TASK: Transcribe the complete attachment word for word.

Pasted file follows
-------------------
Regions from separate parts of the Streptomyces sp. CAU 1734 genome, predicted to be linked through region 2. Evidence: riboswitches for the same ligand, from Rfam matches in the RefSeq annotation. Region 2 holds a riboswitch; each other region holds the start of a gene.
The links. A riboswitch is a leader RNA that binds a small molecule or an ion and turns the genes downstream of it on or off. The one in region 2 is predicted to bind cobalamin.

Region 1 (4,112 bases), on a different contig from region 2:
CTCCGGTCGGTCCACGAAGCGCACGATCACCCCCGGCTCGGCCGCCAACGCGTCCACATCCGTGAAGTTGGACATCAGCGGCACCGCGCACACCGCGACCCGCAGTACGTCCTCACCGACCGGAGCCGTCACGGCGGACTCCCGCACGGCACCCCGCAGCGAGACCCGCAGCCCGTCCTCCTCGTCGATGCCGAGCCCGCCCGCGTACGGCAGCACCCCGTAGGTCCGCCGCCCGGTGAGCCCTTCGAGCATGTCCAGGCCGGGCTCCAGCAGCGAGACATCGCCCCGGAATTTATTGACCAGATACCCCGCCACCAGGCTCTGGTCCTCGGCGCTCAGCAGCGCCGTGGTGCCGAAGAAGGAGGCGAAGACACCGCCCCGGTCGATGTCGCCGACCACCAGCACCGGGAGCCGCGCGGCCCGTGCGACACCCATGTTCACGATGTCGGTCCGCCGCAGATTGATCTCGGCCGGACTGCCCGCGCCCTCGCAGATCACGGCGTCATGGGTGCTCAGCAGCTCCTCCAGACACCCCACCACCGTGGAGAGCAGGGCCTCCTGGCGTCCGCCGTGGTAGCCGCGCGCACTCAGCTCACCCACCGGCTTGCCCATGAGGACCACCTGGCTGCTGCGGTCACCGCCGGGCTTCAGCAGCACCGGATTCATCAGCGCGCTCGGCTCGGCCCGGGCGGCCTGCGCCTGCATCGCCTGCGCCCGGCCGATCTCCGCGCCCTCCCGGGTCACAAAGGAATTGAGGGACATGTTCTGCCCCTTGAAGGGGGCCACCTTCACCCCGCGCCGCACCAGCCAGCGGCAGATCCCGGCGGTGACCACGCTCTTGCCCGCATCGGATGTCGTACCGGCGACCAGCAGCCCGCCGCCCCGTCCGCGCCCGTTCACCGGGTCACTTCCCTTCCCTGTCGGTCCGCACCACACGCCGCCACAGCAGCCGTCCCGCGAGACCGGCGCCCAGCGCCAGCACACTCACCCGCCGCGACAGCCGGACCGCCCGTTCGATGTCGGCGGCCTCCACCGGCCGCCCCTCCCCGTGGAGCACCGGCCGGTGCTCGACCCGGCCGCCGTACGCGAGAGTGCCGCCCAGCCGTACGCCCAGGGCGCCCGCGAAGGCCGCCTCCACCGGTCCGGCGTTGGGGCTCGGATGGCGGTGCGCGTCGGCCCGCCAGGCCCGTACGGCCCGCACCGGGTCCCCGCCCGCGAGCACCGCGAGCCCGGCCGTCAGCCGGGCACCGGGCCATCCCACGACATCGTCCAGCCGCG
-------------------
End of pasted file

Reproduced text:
Regions from separate parts of the Streptomyces sp. CAU 1734 genome, predicted to be linked through region 2. Evidence: riboswitches for the same ligand, from Rfam matches in the RefSeq annotation. Region 2 holds a riboswitch; each other region holds the start of a gene.
The links. A riboswitch is a leader RNA that binds a small molecule or an ion and turns the genes downstream of it on or off. The one in region 2 is predicted to bind cobalamin.

Region 1 (4,112 bases), on a different contig from region 2:
CTCCGGTCGGTCCACGAAGCGCACGATCACCCCCGGCTCGGCCGCCAACGCGTCCACATCCGTGAAGTTGGACATCAGCGGCACCGCGCACACCGCGACCCGCAGTACGTCCTCACCGACCGGAGCCGTCACGGCGGACTCCCGCACGGCACCCCGCAGCGAGACCCGCAGCCCGTCCTCCTCGTCGATGCCGAGCCCGCCCGCGTACGGCAGCACCCCGTAGGTCCGCCGCCCGGTGAGCCCTTCGAGCATGTCCAGGCCGGGCTCCAGCAGCGAGACATCGCCCCGGAATTTATTGACCAGATACCCCGCCACCAGGCTCTGGTCCTCGGCGCTCAGCAGCGCCGTGGTGCCGAAGAAGGAGGCGAAGACACCGCCCCGGTCGATGTCGCCGACCACCAGCACCGGGAGCCGCGCGGCCCGTGCGACACCCATGTTCACGATGTCGGTCCGCCGCAGATTGATCTCGGCCGGACTGCCCGCGCCCTCGCAGATCACGGCGTCATGGGTGCTCAGCAGCTCCTCCAGACACCCCACCACCGTGGAGAGCAGGGCCTCCTGGCGTCCGCCGTGGTAGCCGCGCGCACTCAGCTCACCCACCGGCTTGCCCATGAGGACCACCTGGCTGCTGCGGTCACCGCCGGGCTTCAGCAGCACCGGATTCATCAGCGCGCTCGGCTCGGCCCGGGCGGCCTGCGCCTGCATCGCCTGCGCCCGGCCGATCTCCGCGCCCTCCCGGGTCACAAAGGAATTGAGGGACATGTTCTGCCCCTTGAAGGGGGCCACCTTCACCCCGCGCCGCACCAGCCAGCGGCAGATCCCGGCGGTGACCACGCTCTTGCCCGCATCGGATGTCGTACCGGCGACCAGCAGCCCGCCGCCCCGTCCGCGCCCGTTCACCGGGTCACTTCCCTTCCCTGTCGGTCCGCACCACACGCCGCCACAGCAGCCGTCCCGCGAGACCGGCGCCCAGCGCCAGCACACTCACCCGCCGCGACAGCCGGACCGCCCGTTCGATGTCGGCGGCCTCCACCGGCCGCCCCTCCCCGTGGAGCACCGGCCGGTGCTCGACCCGGCCGCCGTACGCGAGAGTGCCGCCCAGCCGTACGCCCAGGGCGCCCGCGAAGGCCGCCTCCACCGGTCCGGCGTTGGGGCTCGGATGGCGGTGCGCGTCGGCCCGCCAGGCCCGTACGGCCCGCACCGGGTCCCCGCCCGCGAGCACCGCGAGCCCGGCCGTCAGCCGGGCACCGGGCCATCCCACGACATCGTCCAGCCGCG